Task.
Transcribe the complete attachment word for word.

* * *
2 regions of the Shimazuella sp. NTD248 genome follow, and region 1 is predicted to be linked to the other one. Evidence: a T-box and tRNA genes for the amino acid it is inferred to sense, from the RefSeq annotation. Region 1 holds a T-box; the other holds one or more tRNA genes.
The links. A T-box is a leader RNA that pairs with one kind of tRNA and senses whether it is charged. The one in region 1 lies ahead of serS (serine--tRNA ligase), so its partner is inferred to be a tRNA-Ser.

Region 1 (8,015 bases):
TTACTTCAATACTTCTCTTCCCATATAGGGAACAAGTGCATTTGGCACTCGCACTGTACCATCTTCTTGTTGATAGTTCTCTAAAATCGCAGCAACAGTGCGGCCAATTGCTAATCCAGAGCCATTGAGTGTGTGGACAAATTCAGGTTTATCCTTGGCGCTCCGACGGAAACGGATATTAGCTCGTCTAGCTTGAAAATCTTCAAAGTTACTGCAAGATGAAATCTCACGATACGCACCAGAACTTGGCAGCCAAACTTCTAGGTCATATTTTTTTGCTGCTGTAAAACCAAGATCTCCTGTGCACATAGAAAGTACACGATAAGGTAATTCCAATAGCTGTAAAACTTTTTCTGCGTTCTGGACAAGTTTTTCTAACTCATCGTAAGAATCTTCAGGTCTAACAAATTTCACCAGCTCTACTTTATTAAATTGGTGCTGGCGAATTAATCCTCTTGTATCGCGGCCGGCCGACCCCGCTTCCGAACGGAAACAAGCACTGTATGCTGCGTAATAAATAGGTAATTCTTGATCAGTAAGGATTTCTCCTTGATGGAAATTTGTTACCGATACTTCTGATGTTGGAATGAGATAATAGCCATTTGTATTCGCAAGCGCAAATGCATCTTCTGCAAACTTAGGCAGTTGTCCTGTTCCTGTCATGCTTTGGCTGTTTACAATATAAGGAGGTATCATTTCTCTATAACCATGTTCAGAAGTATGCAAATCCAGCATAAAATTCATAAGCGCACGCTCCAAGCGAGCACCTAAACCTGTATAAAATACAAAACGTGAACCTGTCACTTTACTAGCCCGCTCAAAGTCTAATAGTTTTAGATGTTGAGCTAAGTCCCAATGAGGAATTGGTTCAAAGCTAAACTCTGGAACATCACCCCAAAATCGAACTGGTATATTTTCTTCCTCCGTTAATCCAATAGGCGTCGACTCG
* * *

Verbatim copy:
2 regions of the Shimazuella sp. NTD248 genome follow, and region 1 is predicted to be linked to the other one. Evidence: a T-box and tRNA genes for the amino acid it is inferred to sense, from the RefSeq annotation. Region 1 holds a T-box; the other holds one or more tRNA genes.
The links. A T-box is a leader RNA that pairs with one kind of tRNA and senses whether it is charged. The one in region 1 lies ahead of serS (serine--tRNA ligase), so its partner is inferred to be a tRNA-Ser.

Region 1 (8,015 bases):
TTACTTCAATACTTCTCTTCCCATATAGGGAACAAGTGCATTTGGCACTCGCACTGTACCATCTTCTTGTTGATAGTTCTCTAAAATCGCAGCAACAGTGCGGCCAATTGCTAATCCAGAGCCATTGAGTGTGTGGACAAATTCAGGTTTATCCTTGGCGCTCCGACGGAAACGGATATTAGCTCGTCTAGCTTGAAAATCTTCAAAGTTACTGCAAGATGAAATCTCACGATACGCACCAGAACTTGGCAGCCAAACTTCTAGGTCATATTTTTTTGCTGCTGTAAAACCAAGATCTCCTGTGCACATAGAAAGTACACGATAAGGTAATTCCAATAGCTGTAAAACTTTTTCTGCGTTCTGGACAAGTTTTTCTAACTCATCGTAAGAATCTTCAGGTCTAACAAATTTCACCAGCTCTACTTTATTAAATTGGTGCTGGCGAATTAATCCTCTTGTATCGCGGCCGGCCGACCCCGCTTCCGAACGGAAACAAGCACTGTATGCTGCGTAATAAATAGGTAATTCTTGATCAGTAAGGATTTCTCCTTGATGGAAATTTGTTACCGATACTTCTGATGTTGGAATGAGATAATAGCCATTTGTATTCGCAAGCGCAAATGCATCTTCTGCAAACTTAGGCAGTTGTCCTGTTCCTGTCATGCTTTGGCTGTTTACAATATAAGGAGGTATCATTTCTCTATAACCATGTTCAGAAGTATGCAAATCCAGCATAAAATTCATAAGCGCACGCTCCAAGCGAGCACCTAAACCTGTATAAAATACAAAACGTGAACCTGTCACTTTACTAGCCCGCTCAAAGTCTAATAGTTTTAGATGTTGAGCTAAGTCCCAATGAGGAATTGGTTCAAAGCTAAACTCTGGAACATCACCCCAAAATCGAACTGGTATATTTTCTTCCTCCGTTAATCCAATAGGCGTCGACTCG